Friday, 22 August 2008

Abkhazia and South Ossetia: heart of conflict, key to solution

by George Hewitt (George Hewitt is professor of Caucasian languages at London's School of Oriental & African Studies (SOAS). Among his many works are "Peoples of the Caucasus" (in F. Fernández-Armesto, ed.), Guide to the Peoples of Europe (Times Books, 1994) and (as editor) The Abkhazians, a handbook (Curzon Press, 1999).

The Georgia-Russia war of August 2008 carries a vital lesson: the small territories that broke from Georgia's control in the early 1990s have their own voice, identity, and interest. They must be active participants in deciding their own future, says George Hewitt, the leading scholar of Abkhazian linguistics and history.

(This article was first published on 18 August 2008) - Open Democracy

On the second full day of the Georgia-Russia war of 8-12 August 2008, Russian patrol-boats operating off the Black Sea shore of Abkhazia sank four Georgian vessels apparently intent on landing in the territory. The identity of these vessels is not yet clear, but it is interesting to note that a published list of military equipment in the possession of the Georgian government - equipment largely supplied over many years by Tbilisi's western friends - includes a ship called the General Mazniashvili.

Why interesting? Because General Mazniashvili (aka Mazniev) is best known for his role in spreading "fire and sword" through Abkhazia and South Ossetia on behalf of Georgia's Menshevik government of 1918-21. The naming of the ship is a revealing indicator of current official Georgian sentiment about a figure central to the pitiless effort ninety years ago to establish control over these two areas. It is also a reminder to Abkhazians and South Ossetians that their hard-won freedom from Georgian rule in the brutal wars of the early 1990s is part of a longer history of defence of their integrity that deserves the world's attention, understanding and respect.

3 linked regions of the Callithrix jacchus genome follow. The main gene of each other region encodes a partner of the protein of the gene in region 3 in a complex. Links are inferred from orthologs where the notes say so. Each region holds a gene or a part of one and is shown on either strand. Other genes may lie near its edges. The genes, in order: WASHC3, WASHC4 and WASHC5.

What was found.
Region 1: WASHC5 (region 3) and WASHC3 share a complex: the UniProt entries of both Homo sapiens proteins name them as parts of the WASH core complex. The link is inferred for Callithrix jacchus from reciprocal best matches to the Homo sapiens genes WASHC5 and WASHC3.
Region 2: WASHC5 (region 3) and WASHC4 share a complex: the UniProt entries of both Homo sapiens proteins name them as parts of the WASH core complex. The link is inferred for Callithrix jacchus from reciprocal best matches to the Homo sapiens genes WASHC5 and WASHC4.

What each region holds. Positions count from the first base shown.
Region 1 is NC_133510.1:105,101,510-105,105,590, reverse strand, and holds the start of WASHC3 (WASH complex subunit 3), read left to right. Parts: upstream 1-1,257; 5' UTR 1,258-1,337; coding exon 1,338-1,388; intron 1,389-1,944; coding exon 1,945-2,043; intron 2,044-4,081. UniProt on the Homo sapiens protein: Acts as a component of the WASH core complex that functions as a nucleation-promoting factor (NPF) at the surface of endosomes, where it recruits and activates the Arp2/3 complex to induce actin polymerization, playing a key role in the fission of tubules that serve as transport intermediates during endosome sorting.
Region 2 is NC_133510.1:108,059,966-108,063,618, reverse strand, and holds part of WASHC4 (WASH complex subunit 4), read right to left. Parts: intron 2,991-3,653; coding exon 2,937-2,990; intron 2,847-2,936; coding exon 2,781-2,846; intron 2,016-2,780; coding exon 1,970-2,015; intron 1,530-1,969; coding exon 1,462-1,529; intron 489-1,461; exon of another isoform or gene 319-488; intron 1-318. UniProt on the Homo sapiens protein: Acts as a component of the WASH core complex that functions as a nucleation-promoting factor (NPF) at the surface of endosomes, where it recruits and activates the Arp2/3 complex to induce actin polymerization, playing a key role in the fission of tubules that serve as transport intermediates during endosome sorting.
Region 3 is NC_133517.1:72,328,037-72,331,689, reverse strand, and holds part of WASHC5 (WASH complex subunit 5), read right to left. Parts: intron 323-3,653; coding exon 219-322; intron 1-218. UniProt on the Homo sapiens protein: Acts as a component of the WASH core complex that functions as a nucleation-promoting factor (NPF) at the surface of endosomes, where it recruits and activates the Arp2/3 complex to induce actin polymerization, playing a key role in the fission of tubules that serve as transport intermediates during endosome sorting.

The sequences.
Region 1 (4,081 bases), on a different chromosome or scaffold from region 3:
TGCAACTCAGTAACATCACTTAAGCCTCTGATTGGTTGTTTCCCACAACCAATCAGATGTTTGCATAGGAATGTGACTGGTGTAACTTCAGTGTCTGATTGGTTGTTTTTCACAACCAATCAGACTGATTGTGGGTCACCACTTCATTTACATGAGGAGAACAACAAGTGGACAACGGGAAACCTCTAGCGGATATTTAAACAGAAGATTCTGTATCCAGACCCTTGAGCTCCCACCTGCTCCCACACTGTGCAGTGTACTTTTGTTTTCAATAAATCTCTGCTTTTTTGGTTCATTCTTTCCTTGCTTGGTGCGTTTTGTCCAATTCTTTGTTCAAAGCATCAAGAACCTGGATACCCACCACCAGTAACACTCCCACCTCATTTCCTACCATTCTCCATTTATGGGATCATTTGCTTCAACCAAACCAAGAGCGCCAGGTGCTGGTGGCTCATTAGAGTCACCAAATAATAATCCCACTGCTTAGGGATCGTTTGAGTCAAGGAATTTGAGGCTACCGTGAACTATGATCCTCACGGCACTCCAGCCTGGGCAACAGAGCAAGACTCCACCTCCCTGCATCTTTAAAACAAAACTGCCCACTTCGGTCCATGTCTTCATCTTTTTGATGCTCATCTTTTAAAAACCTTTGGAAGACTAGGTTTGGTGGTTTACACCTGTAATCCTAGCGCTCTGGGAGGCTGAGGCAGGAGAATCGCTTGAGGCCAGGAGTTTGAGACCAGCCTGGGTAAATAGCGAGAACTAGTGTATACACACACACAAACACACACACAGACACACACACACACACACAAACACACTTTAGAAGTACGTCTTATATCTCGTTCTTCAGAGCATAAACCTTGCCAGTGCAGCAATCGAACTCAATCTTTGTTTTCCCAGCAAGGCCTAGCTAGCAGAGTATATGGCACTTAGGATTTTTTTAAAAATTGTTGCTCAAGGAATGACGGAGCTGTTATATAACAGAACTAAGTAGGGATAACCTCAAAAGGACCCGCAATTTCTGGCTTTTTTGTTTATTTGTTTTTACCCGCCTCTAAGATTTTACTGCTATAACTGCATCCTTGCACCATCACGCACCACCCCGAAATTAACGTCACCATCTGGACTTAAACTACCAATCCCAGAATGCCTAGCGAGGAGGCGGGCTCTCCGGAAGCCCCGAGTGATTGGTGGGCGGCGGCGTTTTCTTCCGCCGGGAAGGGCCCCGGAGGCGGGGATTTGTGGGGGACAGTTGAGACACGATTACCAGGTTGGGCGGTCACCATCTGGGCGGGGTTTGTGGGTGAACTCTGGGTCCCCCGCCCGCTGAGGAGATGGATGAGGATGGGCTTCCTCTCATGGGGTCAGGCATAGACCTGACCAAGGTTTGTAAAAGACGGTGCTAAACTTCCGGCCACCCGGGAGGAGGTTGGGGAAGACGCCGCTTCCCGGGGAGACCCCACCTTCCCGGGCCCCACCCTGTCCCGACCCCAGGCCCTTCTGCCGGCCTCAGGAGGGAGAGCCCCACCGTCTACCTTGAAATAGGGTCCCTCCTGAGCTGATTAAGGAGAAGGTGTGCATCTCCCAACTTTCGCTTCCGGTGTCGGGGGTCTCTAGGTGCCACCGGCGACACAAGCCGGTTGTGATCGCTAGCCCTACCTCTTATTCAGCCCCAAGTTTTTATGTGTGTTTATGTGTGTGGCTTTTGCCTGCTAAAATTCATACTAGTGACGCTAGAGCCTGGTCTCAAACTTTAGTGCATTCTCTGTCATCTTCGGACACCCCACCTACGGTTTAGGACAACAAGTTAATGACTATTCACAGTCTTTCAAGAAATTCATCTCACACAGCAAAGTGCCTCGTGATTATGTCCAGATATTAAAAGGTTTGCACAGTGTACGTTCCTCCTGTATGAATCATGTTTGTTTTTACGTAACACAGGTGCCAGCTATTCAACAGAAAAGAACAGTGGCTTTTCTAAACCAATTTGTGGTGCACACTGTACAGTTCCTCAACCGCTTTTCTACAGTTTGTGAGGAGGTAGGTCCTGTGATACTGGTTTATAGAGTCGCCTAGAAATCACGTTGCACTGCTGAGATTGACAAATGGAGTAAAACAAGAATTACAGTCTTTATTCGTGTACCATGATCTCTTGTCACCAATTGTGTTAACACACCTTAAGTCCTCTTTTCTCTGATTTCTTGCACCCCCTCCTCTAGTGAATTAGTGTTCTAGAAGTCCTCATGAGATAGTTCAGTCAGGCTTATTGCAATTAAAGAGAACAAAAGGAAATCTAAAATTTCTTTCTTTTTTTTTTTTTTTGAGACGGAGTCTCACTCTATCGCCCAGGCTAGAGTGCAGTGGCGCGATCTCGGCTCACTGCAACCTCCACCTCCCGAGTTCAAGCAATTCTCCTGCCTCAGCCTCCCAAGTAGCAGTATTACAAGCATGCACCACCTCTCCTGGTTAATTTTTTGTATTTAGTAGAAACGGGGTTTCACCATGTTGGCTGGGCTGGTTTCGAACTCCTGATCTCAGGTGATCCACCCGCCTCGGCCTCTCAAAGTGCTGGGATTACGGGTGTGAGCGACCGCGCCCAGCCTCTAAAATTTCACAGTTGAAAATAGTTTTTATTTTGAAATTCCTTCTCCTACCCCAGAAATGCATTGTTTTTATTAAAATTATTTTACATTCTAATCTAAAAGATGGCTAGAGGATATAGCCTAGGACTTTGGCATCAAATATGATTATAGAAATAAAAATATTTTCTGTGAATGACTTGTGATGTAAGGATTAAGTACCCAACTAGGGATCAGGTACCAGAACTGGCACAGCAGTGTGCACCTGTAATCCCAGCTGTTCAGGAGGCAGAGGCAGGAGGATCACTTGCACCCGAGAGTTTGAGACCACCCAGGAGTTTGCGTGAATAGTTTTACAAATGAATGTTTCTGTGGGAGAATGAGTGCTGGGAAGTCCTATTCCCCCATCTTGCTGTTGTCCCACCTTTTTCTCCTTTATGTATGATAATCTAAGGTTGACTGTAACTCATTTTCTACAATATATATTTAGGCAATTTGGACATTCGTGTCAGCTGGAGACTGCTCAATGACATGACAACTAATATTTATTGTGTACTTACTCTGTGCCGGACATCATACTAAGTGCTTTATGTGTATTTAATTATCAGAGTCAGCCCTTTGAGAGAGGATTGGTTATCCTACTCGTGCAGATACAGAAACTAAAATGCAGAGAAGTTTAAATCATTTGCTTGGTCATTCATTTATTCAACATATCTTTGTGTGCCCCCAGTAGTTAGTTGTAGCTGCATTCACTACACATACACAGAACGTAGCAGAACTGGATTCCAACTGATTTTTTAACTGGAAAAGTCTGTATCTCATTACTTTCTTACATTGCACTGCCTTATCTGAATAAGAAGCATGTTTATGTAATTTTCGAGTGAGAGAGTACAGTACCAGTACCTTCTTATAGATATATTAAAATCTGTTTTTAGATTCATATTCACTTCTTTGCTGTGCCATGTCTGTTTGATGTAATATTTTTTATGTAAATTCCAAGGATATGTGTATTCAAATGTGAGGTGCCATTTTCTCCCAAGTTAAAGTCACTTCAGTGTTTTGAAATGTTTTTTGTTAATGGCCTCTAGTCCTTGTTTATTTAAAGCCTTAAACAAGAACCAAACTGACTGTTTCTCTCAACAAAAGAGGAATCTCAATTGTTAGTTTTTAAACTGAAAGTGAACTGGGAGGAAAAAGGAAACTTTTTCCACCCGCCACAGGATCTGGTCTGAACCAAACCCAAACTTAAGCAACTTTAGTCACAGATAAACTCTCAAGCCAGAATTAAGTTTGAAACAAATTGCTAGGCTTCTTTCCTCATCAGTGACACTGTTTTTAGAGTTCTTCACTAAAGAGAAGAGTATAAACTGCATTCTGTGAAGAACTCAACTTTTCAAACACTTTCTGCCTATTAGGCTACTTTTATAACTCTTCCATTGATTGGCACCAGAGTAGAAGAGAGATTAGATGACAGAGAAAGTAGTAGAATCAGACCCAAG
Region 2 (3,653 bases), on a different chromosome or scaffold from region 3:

These peoples, and not just the Georgians - or Russians, or Americans, or anyone else involved in the latest war in the region - have their own history, many of whose artefacts have been deliberately pulverised in this generation (see Thomas de Waal, "Abkhazia's archive: fire of war, ashes of history [20 October 2006]). The lesson of the short war of August 2008 is that their Abkhazian and South Ossetian voices must be heard and their own choices must be included in any decisions about their future if the cycle of conflict - of which 1918-21 and 1991-93 are but two episodes - is going to be broken rather than repeated.

A political boomerang

The torrent of media commentary on the Georgia-Russia war has been characterised by near-obsessive geopolitical calculation, which - as so often where Georgia and the region is concerned - tends by default to view Georgia's "lost" territories (if they are viewed at all) as nothing more than inconsiderate and irritating pawns on a global chessboard. For this reason - but mainly because Abkhazia and South Ossetia matter in themselves and are central to any resolution of the issues underlying the August 2008 war - it is useful to consider the arguments for taking them and their claims seriously.

A striking feature of the Georgian political landscape even in these desperate days of Mikheil Saakashvili's humiliation is that there is very little recognition in the country of how deep are the scars inflicted by Georgia's invasions of South Ossetia (1990-92) and Abkhazia (1992-93). It is only when Georgia can at an official level come to take responsibility for its own role in this period that progress in resolving these now so-called "frozen conflicts" can be made.

One vital ingredient of this rethinking is to recognise the longstanding residency-claims of South Ossetians and Abkhazians to their respective territories. During the heady days of nationalism that exploded in Tbilisi in 1989, the man who was to become the first post-Soviet president of Georgia - Zviad Gamsakhurdia - even charged that the Ossetians only appeared in Georgia on the coat-tails of the Red Army's invasion in 1921.